If we walk by the Spirit, or live in a manner worthy of the gospel, we will experiences the consequences which are a whole lot more appealing. We will experience love, joy, peace patience, kindness, goodness, faith, gentleness, and self-control.
No longer do we have to accept anxiety, depression, shame, condemnation, addictions, fear, or bondage to the opinions of others. If we actively exhibit these fruits, (1) we will naturally treat people the way God wants us to, (2) we will care about our affect on others because we love them, not because we depend on them to accept us, (3) we will be patient and gentle because God is working through us, not because we have an agenda to accomplish, and (4) we will have self control over the damage sin causes on us and those we effect.
6. Last but not least, we can rest in being ourselves and have the freedom to be who God created us to be. Not everyone will accept us or even want to have a relationship with us and that’s ok. Everyone has different personality types they are drawn to, enjoy different activities, music etc. and have differing views on things based on their own evaluations, perceptions and experiences.
If we are focused on living the way God calls us to live, we have to be able to be comfortable with the idea that not everyone will find us acceptable. We have to care how people view us somewhat or we can become just plain strange, (we all know some!) but we can’t base our self worth on it.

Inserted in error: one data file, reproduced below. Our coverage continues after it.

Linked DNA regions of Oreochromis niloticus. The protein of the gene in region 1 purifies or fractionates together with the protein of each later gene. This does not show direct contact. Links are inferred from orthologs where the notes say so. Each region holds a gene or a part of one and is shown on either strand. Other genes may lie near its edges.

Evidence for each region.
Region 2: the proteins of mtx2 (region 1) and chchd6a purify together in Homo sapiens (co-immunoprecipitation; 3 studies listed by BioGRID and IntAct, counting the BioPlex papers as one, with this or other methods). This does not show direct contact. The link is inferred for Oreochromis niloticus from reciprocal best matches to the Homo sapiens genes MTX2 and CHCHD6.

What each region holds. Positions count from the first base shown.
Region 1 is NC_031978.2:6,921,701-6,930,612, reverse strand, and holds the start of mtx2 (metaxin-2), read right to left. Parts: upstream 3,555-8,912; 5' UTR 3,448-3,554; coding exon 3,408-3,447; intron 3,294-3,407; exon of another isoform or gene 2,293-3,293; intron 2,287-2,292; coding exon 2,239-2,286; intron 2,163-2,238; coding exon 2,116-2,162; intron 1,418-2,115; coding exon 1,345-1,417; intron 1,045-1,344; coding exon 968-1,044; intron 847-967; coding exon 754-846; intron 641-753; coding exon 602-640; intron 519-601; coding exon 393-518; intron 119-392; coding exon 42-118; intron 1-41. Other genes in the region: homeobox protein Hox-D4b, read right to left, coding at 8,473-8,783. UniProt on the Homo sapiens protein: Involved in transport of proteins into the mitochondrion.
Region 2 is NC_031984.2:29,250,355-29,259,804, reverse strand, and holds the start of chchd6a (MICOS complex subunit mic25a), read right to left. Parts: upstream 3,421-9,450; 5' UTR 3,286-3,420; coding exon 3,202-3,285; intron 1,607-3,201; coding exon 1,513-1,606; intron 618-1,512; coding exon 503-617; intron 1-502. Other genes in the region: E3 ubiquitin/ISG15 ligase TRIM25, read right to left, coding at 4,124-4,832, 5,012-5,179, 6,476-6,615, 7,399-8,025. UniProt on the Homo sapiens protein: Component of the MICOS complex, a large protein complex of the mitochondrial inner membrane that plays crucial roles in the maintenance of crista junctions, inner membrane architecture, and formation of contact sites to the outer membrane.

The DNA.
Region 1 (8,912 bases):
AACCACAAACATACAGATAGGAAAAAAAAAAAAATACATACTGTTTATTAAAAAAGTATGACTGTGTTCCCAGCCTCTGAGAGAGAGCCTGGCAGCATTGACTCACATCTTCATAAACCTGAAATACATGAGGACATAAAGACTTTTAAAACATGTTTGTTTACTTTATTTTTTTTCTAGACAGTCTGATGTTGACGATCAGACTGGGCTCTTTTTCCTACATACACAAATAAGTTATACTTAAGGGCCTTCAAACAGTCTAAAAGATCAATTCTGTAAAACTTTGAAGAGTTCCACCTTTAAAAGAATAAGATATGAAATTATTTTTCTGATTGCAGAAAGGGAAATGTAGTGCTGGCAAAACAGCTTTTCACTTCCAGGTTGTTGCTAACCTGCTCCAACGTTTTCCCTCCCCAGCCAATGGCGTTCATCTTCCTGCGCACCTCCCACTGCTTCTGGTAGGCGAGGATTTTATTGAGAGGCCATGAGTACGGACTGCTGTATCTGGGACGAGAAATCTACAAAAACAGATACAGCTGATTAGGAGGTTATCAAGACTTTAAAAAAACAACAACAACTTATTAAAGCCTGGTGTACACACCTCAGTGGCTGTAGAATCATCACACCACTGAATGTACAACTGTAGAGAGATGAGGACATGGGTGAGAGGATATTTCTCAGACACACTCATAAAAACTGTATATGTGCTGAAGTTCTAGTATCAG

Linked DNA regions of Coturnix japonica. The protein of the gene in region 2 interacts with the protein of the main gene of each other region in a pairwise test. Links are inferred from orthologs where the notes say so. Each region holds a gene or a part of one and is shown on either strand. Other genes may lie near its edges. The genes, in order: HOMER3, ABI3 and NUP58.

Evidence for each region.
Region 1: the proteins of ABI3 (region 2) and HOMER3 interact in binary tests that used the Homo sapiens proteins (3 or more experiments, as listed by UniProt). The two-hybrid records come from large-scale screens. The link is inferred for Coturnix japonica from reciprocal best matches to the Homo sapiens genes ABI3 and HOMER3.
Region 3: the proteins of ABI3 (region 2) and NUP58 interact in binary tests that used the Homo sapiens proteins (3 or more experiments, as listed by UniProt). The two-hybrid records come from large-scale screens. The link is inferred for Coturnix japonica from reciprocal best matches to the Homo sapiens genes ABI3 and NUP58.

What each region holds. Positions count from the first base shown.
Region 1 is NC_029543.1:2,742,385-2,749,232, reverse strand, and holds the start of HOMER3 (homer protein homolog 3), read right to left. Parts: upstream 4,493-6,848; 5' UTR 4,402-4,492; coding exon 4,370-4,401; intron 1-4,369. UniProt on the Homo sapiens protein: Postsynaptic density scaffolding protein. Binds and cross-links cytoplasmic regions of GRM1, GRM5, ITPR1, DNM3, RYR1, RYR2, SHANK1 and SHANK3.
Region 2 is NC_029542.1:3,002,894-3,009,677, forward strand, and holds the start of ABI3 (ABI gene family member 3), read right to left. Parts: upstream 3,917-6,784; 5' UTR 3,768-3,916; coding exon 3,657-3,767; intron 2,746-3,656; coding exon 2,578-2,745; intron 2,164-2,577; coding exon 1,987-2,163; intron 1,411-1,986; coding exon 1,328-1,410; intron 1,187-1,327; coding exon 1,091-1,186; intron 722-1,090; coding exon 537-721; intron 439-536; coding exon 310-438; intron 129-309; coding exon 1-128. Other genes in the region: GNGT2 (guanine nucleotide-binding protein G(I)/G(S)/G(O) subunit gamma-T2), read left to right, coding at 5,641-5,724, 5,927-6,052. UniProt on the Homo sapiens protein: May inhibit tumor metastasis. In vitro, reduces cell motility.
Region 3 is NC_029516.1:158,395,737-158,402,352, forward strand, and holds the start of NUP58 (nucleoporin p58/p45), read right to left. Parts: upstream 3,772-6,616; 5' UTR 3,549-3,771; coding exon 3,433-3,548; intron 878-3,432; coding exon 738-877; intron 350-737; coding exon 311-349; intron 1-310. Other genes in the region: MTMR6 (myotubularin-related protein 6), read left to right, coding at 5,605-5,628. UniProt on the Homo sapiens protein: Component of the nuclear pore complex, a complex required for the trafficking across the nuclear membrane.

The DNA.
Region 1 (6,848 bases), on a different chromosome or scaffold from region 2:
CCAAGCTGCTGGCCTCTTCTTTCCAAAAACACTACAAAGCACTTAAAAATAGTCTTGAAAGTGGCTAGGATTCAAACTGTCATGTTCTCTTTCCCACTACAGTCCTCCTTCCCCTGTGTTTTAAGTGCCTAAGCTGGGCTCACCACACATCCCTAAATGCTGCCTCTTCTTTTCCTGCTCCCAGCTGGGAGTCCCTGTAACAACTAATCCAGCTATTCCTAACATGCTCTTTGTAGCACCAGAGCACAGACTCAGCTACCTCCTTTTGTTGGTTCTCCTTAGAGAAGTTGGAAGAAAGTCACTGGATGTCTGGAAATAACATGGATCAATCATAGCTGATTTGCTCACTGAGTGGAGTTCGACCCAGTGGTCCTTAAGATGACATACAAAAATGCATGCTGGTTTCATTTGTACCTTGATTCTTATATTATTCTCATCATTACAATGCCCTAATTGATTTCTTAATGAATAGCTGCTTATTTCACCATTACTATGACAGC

If we live our life for God’s sake and the sake of the gospel, all the checks and balances that we need to be concerned with will be there, because we will also want to be pleasing and loving towards others as well as a good representative of God.
This has been a long post but I fear that many of you have struggled with the same issue I have. There is freedom and there is hope for change. Tim Keller says that “in order to experience lasting change, you need to change what you worship.” Christ is so worthy of that worship and His gospel is the only thing worth living our life for. It’s what gives us healing, purpose, freedom, strength and safety.
Rend Collective’s song “Boldly I Approach Your Throne” is a great reminder of what He has done for us. Let the words wash over you. Blessings…
By grace alone somehow I stand
Where even angels fear to tread
Invited by redeeming love
Before the throne of God above
He pulls me close with nail-scarred hands
Into His everlasting arms
When condemnation grips my heart
And Satan tempts me to despair
I hear the voice that scatters fear
The Great I Am the Lord is here
Oh praise the One who fights for me
And shields my soul eternally
Boldly I approach Your throne
Blameless now I'm running home
By Your blood I come
Welcomed as Your own
Into the arms of majesty
Behold the bright and risen Son
More beauty than this world has known
I'm face to face with Love Himself
His perfect spotless righteousness
A thousand years, a thousand tongues
Are not enough to sing His praise
Boldly I approach Your throne
Blameless now I'm running home
By Your blood I come
Welcomed as Your own
Into the arms of majesty
This is the art of celebration
Knowing we're free from condemnation
Oh praise the One, praise the One
Who made an end to all my sin.